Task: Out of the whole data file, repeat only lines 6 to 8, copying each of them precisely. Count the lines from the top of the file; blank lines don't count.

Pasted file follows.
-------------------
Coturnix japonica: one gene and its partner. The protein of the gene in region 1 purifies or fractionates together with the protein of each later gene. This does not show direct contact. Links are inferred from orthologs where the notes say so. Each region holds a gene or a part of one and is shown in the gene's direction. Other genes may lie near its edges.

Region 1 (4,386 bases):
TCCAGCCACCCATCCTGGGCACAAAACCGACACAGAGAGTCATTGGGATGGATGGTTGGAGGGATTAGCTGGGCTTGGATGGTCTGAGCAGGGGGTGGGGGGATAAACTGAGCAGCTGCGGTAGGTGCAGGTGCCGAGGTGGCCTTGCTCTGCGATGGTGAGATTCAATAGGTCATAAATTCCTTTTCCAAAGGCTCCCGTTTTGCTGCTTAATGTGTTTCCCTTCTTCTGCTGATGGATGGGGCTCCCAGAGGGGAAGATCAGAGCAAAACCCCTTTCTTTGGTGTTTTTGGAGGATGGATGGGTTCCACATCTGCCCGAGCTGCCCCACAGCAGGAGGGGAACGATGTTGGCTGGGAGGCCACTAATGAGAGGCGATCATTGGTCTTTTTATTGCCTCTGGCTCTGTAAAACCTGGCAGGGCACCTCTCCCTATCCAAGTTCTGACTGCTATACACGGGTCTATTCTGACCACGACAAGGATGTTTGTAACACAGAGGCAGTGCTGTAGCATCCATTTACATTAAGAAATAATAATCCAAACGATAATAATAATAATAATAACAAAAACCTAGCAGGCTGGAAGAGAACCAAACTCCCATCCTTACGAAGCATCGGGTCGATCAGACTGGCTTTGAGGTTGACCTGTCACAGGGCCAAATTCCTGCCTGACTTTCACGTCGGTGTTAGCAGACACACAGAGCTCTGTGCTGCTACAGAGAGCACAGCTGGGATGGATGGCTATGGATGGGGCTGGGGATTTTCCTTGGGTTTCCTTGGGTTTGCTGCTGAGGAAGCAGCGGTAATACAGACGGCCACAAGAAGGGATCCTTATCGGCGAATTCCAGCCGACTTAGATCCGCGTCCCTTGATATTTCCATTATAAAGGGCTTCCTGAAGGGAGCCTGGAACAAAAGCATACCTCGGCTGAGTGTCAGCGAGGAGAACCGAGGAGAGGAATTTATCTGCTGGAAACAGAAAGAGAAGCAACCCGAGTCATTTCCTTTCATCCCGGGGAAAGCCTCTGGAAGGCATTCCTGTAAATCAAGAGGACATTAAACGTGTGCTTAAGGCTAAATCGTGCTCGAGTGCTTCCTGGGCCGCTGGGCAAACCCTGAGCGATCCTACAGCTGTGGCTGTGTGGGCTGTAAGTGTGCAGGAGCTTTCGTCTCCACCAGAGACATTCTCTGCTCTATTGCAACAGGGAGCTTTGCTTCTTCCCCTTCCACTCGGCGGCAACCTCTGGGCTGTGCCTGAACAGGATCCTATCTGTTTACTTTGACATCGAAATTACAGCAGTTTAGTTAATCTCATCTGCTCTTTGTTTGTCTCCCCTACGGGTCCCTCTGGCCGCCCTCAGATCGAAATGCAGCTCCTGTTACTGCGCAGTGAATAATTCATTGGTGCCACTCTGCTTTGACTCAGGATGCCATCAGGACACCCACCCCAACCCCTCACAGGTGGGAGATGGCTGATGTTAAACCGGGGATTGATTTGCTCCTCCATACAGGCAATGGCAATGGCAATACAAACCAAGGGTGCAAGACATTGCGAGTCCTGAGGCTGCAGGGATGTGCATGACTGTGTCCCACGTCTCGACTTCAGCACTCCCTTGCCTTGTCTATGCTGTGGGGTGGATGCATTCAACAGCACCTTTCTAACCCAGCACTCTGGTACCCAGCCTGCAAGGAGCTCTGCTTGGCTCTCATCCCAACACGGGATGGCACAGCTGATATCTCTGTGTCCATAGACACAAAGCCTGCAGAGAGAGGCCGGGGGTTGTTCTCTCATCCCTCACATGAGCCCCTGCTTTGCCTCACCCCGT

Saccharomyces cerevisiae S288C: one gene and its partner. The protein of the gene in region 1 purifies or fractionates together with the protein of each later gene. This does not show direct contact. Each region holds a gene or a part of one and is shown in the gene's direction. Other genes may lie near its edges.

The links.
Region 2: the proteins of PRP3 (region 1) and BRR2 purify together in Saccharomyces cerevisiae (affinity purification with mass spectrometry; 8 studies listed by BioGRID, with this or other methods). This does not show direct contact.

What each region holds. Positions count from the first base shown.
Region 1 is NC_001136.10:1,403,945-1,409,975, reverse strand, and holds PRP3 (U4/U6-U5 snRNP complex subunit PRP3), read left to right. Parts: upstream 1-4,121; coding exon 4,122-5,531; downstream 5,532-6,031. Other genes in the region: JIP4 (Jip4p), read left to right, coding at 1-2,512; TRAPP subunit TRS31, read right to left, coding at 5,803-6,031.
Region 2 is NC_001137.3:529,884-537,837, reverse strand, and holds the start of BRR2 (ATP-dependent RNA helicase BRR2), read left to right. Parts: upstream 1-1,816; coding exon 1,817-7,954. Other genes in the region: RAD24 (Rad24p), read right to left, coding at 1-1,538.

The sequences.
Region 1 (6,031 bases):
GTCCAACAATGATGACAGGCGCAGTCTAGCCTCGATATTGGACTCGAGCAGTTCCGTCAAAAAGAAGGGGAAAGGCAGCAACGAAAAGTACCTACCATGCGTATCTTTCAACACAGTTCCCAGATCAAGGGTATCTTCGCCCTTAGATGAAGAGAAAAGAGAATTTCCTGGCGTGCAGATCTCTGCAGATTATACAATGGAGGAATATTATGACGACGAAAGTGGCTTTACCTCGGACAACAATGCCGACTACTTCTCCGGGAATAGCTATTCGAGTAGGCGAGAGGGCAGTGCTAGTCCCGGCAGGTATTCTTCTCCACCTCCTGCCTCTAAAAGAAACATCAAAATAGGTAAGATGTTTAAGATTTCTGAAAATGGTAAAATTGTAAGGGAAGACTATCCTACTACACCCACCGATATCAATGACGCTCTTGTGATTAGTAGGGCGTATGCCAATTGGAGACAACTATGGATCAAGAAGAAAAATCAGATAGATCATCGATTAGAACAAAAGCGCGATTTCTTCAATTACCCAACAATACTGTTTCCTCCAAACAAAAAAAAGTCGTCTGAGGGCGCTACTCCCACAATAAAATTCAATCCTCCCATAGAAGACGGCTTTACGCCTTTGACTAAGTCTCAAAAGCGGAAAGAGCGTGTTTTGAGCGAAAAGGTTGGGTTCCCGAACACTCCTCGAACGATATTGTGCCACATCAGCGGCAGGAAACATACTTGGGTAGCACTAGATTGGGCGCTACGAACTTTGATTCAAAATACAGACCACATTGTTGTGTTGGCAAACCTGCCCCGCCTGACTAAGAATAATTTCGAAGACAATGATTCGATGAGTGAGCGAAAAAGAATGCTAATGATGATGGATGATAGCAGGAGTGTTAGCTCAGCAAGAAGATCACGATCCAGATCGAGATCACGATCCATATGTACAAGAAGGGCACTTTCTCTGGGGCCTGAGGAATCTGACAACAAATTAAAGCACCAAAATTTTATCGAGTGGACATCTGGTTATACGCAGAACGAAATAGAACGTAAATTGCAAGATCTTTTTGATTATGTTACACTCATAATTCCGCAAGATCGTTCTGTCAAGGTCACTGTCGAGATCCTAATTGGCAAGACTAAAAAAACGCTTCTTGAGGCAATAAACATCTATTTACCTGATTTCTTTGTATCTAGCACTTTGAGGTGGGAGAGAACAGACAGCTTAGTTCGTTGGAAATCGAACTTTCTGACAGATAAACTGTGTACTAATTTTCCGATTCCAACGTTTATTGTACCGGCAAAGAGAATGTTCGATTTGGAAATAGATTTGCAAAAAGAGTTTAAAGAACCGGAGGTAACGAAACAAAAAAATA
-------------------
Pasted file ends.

Region 2: the proteins of PRP3 (region 1) and BRR2 purify together in Saccharomyces cerevisiae (affinity purification with mass spectrometry; 8 studies listed by BioGRID, with this or other methods). This does not show direct contact.

What each region holds. Positions count from the first base shown.
Region 1 is NC_001136.10:1,403,945-1,409,975, reverse strand, and holds PRP3 (U4/U6-U5 snRNP complex subunit PRP3), read left to right. Parts: upstream 1-4,121; coding exon 4,122-5,531; downstream 5,532-6,031. Other genes in the region: JIP4 (Jip4p), read left to right, coding at 1-2,512; TRAPP subunit TRS31, read right to left, coding at 5,803-6,031.